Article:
Alice Cooper Has Been Running for President in Every Election Since 1972

Rocker returns to promote his song 'Elected'

The 2016 election season has been possibly one of the most bizarre and contentious in recent history, and it just got weirder, because Alice Cooper is running for president. (But if the Republican Party can put a former reality star on its presidential ticket, maybe an aging '70s heavy-metal rocker isn't really that weird.)

The Alice Cooper for President campaign has actually been around since 1972, the year Richard Nixon was re-elected.

"Back then, to promote the brand of Alice Cooper, we always tried to do things that infuriated parents because we thought that would be the fastest path to getting their children to like us," said Shep Gordon, Cooper's longtime manager and author of They Call Me Supermensch: A Backstage Pass to the Amazing Worlds of Film, Food, and Rock'n’Roll. In 1972, Cooper released a new song, "Elected," and "campaigned" by performing the song at his concerts and featuring bloodied, costumed versions of candidates Nixon and George McGovern battling it out on stage. Since then, Cooper has performed the song each election season with caricatures of that year's candidates similarly duking it out on stage.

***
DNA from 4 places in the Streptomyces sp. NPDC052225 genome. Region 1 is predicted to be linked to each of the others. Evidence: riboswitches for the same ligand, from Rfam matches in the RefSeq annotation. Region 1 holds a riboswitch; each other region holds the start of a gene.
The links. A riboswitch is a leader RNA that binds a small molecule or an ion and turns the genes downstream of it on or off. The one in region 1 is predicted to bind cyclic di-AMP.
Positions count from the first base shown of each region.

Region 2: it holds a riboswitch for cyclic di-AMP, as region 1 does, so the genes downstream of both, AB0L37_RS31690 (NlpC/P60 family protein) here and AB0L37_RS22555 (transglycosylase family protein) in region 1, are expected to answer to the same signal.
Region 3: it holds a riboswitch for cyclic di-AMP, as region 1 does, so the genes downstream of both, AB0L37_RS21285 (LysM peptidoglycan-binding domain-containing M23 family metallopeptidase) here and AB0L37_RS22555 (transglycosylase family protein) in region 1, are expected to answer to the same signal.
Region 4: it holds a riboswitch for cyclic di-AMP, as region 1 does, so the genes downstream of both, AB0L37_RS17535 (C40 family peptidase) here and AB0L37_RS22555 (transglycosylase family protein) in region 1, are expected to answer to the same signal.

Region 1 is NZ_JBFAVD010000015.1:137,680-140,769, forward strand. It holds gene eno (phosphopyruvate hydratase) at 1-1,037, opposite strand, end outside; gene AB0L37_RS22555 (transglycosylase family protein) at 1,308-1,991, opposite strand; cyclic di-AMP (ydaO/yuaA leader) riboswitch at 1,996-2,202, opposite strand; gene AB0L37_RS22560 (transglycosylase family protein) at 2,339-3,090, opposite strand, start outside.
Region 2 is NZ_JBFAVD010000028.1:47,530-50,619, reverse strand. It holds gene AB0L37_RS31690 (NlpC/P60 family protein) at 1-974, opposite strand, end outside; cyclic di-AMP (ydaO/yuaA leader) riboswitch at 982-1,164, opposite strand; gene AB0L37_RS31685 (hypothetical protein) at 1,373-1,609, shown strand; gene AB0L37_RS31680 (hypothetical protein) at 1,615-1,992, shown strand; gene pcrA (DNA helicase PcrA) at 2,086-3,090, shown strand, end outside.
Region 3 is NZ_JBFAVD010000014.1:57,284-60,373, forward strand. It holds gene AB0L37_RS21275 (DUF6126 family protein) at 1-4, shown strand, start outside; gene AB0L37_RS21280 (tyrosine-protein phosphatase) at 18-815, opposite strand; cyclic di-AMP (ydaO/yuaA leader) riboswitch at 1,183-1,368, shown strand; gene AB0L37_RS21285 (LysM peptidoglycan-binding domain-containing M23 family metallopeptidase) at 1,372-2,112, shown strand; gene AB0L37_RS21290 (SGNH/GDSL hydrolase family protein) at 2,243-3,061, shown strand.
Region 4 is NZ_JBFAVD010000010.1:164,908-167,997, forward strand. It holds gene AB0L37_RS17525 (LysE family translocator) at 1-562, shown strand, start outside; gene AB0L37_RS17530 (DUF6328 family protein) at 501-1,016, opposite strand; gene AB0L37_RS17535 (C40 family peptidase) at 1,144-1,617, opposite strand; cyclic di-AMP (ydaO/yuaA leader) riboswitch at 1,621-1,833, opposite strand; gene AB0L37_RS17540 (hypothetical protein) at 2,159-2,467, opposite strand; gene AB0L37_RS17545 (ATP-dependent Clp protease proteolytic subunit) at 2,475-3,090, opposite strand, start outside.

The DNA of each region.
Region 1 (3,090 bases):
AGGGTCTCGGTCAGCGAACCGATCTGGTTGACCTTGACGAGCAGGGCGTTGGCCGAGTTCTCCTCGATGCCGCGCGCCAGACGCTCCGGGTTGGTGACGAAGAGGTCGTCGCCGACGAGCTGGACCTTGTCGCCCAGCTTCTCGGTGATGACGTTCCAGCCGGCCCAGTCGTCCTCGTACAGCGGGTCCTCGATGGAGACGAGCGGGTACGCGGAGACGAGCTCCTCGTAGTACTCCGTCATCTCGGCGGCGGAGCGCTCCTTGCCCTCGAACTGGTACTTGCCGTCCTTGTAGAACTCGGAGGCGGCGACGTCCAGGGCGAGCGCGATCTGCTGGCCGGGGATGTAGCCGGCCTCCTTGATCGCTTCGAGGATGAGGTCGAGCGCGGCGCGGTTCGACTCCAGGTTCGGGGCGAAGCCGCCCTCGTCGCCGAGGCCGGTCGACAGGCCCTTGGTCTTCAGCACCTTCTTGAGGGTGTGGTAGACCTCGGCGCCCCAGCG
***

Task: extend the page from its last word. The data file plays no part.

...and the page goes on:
For 2016, there's also a campaign website, VoteAliceCooper.com, where fans can download "Elected" on Spotify and buy campaign swag, including posters, bumper stickers, buttons and T-shirts.

The campaign's slogan is "A Troubled Man for Troubled Times," and the candidate's platform is aptly Cooper-esque, with promises like "no more pencils, no more books," (a line from his 1972 hit "School's Out") and getting Brian Johnson back in AC/DC.

But would Cooper make a good president? "He'd be horrible," Gordon laughed. "It would be great for Alice fans, but it's never something that we took seriously. Alice is an amazing rock star, but he's also a brand. Kind of like there's sometimes a perfect time to come back with a yellow M&M, there's a perfect time, in the election cycle, particularly, to highlight what Alice does by taking advantage of interest in the election."